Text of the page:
The Whitest Christmas

Here we are, arrived again at Christmas. I'm wearing new slippers and Xander's shirt and considering the vast quantities of varied foodstuffs I've consumed today. It starts with church. I don't do church, really, but the English are under the impression that their version of church isn't particularly church-y; that is, they seem to think that singing endless rounds of carols which proclaim undying love for Jesus has nothing to do with religion and everything to do with tradition. And of course the funny thing is that they're right; nobody I've met sings those carols with pious intent, they sing them because afterwords there is mulled wine and mince pies and the unmistakable buzz of Christmas.

So I acquiesce to church in this case, and dutifully ignore the purple banner above the pulpit, emblazoned with a crown, which reminds us all that Jesus is "King of Kings, Lord of Lords." We're seated next to the orchestra, a motley but well-meaning bunch ranging in age from 10 to 90 (or so it appears). I'm directly in front of one of the young violinists, who scrapes her bow against the strings with both carelessness and great concentration, as if she can't quite bring herself to commit to playing this instrument which is so clumsily slung beneath her chin, but knows she needs to make a sound. Then one of the flutists, in her early teens, reads a passage from the Bible with a glassy voice that would make the BBC proud (she read the same passage last year, as I remember, and seems to have improved her delivery). We sing some more. Perhaps the vicar makes a speech, but I'm overcome with a pleasing sensation of happiness and can't bring myself to pay attention to whatever point he's trying to make by unwrapping a gift in front of the congregation; if I listen closely, I might be made to feel guilty, and this mood doesn't leave any room for guilt.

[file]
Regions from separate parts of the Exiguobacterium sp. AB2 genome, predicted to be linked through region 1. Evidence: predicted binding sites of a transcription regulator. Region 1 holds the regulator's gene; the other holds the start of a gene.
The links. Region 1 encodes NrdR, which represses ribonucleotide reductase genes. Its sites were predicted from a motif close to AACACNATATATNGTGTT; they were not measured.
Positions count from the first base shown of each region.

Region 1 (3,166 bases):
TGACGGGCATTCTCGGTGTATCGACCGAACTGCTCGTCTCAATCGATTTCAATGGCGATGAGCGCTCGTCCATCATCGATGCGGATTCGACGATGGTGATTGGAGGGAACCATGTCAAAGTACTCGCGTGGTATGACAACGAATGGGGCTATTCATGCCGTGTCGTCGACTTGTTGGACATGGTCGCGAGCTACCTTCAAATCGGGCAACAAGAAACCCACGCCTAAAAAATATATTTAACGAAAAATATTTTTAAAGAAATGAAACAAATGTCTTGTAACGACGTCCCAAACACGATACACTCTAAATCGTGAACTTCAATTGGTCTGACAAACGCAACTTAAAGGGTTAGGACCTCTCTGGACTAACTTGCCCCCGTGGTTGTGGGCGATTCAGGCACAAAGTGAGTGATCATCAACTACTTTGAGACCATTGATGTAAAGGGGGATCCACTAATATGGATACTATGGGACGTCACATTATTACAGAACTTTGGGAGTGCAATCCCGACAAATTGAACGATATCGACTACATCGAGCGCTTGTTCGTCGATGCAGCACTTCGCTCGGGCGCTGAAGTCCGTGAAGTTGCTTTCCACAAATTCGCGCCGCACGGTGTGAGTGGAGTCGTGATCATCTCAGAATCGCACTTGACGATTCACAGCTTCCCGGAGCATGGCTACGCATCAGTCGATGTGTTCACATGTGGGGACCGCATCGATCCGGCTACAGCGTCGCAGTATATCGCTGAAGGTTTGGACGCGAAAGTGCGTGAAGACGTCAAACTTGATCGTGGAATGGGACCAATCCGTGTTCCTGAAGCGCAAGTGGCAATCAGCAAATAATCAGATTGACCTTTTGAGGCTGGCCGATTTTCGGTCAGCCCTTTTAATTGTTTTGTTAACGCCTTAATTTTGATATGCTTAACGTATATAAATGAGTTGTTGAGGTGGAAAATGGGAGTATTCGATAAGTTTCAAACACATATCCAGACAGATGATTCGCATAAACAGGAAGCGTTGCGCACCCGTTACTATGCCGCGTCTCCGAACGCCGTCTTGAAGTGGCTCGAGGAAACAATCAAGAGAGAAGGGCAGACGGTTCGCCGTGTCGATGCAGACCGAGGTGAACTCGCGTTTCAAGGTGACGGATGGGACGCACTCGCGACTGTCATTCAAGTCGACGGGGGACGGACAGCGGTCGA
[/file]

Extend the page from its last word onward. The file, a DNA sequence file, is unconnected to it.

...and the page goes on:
After, we glide over the ice to the car. The fog of the morning has lifted. Earlier a white mist, half-lit by the sun, had draped itself over the trees. Now, though warmth is spreading, there are patches of snow in the fields; Bing Crosby comes on the radio, and it's the whitest Christmas I've ever seen, anyway.

We have coffee. We open gifts. We overeat, and circumstance persuades me to nibble on a brussels sprout or two although the taste is too acrid for my liking, almost maliciously acrid, I think, as if the vegetable is laughing at us all. We light the Christmas pudding and watch the blue glow; then we pour various kinds of cream over it and try to pretend that we're still hungry enough to eat more. Then we have some dessert wine and play charades, which ends with me trying to mime the word "saving" by rescuing a crumb from some unseen plight. We nap; I have the feeling that I could sleep the whole night through, but at about 8 o'clock I rouse myself for some tea. I nibble on chocolates, pay a cursory amount of attention to the television, flip through books; we're all only half-present, it seems.

We've forgotten what outside looks or feels like. In this insulated world the rhythm of the day is dictated by baths and naps and meals and snacks. It's nice somehow, like disappearing completely for awhile, like holing up during a storm. We make plans to go for a walk tomorrow. Maybe there will be snow on the ground, I'm thinking.